- [SOLVED] HDD's. I would like to submerge every component but mechanical hard drives don't like liquid of any kind. Apparently helium filled HDD's are completely sealed and "should" be fine. Fortunately I happen to have couple helium HDD's. Not much info about this with a quick googling. After searching a little it seems the hard drives are hermetically sealed with laser welding. That's enough confirmation for me, in they go!

- Fluid loss mitigation system. I would like to use bellows but I don't like the aesthetics of them. Maybe use an air balloon inside a metal shroud on top of the lid? How does the rubber of the ball react to the vapor? Most likely very badly as they have lots of plasticizers in them. DIY bellows might be the best solution.

- [SOLVED] Attaching condensator. First I was thinking of just attaching the radiator to the lid through the glass tubes with compression fittings but now I'm worried if they are enough to hold the radiator. This isn't actually an issue as a 120mm fan radiator can no way fit inside the aquarium horizontally with the mounting tray in the middle. The condensator has to be mounted vertically and then I can screw it straight into the mounting tray. The problem now is that the shroud will gather some liquid but with enough grit I'm sure I can bore some holes into the underside of the shroud....

- Coating. For reasons unknown, 3M recommends powder coating the insides of a metal case. Typical materials used in powder coating are not in the recommended list of materiel. Is powder coating really necessary? What material 3M would recommend?

-Desiccant. There are other options besides silicagel. What material 3M recommends?



  1. [Done] Learn to use CAD and come up with a first sketch of the case
  2. Contact 3M or the retailer about material compatibility
  3. [Done] Contact several aquarium makers about the custom aquarium and their sealant solutions 
  4. [Done] Contact 3M and confirm the compatibility of the sealant used in the aquarium if necessary. -> not compatible
  5. [Done] Design a second iteration of the tank but instead of using any adhesives to seal the glass panels, use bolts to attach the glass and a gasket.
  6. [Done] Design 3rd iteration of the build with suggestions given by the metal workshop.
  7. Find someone who can fabricate the lid and the frame for the case. Preferably from stainless steel. This should not be a problem as there are several metal workshops near by.
  8. Find an outlet that can provide me with the tempered glass panel according to my custom design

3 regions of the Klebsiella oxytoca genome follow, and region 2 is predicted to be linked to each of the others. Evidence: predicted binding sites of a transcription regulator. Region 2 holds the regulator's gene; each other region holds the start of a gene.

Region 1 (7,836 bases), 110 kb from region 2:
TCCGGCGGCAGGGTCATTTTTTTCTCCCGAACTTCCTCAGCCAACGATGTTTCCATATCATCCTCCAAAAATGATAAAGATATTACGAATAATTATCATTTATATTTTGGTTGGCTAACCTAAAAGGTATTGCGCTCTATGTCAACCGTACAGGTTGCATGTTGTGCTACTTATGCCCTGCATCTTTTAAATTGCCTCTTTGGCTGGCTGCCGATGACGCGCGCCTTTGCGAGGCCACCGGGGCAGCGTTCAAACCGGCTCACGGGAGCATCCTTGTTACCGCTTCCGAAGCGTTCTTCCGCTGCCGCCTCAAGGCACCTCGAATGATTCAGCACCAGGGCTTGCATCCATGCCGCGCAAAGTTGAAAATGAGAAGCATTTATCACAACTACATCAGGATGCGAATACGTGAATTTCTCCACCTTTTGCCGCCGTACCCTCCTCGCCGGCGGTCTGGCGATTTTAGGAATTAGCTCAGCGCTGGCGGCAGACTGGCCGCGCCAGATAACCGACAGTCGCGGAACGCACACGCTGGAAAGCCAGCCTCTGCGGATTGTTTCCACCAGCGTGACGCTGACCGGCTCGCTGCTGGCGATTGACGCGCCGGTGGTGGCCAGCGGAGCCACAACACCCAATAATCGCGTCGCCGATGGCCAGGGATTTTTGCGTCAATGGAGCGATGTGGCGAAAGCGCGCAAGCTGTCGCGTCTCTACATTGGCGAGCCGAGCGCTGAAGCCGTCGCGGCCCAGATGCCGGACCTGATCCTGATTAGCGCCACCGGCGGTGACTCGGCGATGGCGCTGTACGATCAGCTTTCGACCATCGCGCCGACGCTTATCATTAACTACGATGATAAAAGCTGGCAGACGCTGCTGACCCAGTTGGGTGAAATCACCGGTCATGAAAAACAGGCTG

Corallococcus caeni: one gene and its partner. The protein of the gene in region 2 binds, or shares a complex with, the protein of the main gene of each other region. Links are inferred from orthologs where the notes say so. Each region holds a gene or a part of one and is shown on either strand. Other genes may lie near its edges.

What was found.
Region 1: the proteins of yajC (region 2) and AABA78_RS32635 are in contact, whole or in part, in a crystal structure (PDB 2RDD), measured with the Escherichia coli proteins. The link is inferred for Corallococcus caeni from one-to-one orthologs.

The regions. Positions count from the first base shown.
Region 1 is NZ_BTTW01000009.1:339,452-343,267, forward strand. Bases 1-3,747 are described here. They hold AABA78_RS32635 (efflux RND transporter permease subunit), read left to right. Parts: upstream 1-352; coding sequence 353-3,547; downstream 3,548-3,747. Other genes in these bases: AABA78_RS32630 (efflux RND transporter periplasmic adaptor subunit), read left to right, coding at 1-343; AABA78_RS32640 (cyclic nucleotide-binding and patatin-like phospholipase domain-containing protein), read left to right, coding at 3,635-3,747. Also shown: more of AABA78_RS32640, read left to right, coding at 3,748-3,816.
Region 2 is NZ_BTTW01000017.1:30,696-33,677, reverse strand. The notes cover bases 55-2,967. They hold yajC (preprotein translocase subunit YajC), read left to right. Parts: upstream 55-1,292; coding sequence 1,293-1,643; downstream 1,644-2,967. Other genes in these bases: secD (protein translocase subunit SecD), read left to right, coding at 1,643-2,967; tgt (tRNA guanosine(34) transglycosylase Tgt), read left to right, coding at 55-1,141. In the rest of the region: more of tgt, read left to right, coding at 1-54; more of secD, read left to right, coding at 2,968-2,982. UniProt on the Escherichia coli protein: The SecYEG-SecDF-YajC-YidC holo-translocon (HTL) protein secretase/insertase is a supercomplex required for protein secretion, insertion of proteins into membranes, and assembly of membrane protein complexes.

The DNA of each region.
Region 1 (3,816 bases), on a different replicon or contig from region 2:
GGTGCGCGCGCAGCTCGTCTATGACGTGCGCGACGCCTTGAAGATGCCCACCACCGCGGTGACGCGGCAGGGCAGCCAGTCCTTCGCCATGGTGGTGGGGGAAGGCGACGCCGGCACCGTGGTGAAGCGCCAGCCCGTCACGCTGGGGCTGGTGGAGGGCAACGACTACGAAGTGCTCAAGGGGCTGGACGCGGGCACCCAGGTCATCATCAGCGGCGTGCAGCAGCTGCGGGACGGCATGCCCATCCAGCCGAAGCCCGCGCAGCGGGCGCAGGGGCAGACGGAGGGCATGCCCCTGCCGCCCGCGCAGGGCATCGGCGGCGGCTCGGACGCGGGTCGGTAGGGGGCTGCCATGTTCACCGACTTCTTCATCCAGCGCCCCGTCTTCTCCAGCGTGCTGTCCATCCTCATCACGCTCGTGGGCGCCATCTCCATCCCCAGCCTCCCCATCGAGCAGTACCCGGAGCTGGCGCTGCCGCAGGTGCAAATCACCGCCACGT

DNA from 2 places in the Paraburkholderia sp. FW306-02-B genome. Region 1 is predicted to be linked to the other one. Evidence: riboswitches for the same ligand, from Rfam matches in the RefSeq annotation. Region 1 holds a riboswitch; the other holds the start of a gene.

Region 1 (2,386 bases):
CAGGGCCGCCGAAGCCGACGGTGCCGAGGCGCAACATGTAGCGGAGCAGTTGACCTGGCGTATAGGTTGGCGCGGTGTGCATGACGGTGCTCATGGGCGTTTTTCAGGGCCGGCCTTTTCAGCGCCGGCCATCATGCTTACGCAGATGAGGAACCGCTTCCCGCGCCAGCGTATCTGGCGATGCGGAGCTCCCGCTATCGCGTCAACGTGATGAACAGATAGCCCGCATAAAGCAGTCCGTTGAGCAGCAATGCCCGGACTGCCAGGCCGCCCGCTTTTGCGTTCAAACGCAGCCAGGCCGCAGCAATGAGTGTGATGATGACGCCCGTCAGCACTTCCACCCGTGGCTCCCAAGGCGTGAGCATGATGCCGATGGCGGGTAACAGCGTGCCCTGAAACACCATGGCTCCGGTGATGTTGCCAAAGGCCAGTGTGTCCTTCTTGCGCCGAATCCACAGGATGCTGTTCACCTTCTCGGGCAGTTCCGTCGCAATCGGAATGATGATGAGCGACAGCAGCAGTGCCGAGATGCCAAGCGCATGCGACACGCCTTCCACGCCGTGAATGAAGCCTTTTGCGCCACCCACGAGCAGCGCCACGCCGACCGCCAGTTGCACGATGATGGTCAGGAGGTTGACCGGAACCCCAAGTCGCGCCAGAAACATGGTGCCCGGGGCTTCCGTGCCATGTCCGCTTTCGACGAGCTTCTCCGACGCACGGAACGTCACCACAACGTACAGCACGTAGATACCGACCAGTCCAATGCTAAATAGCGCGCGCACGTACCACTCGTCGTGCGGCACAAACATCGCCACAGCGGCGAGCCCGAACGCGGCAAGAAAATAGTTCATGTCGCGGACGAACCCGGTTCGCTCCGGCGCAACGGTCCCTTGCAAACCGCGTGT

9. Choose parts for the PC, get their dimensions and sum up their TDP
  10. Find someone who can deliver all the different special parts and cables needed inside the case according to material compatibility
  11. Design the cooling solution according to the TDP
  12. Design the semifinal version of the case with the correct component measurements
  13. Request quotes for all the outside work needed.
  14. Calculate costs and make a decision on execution.
  15. Order at least samples of different parts that go into the lid
  16. Design the final version of the case with the correct IO perforation measurements
  17. Order all the parts and custom work
  18. ???
  19. Profit



(very) Rough estimates:

  • Aquarium 100€ or one piece glass container could be even 800€
  • Novec liquid 2000€
  • The lid 200€
  • Bits and pieces for the cooling solution 500€
  • GPU 1300€
  • bits and pieces and RGB for the components 500€

Less so rough estimates:

  • CPU 581,89€
  • MB 410€
  • M.2 NVME SSD 145,89
  • PSU 242€
  • RAM 627,22€

Estimated total: 6607€


Edited by Drakhorn

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Leaked footage from the future, Drakhorn playing games with his new case and super OC to run........ a 16bit emulator.


Edited by Howley

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So far it has become apparent that just the price of Novec itself makes this build not the smartest one. Not mentioning the trouble one needs to go with fabricating all the parts needed for the build.

So far depending on how the the design lands, this will take about 8-11 liters of the stuff, that's about 2000-2600€ on the liquid alone. You can see why there aren't commercial solutions available to consumers, this isn't the most cost efficient way to build a pc for sure.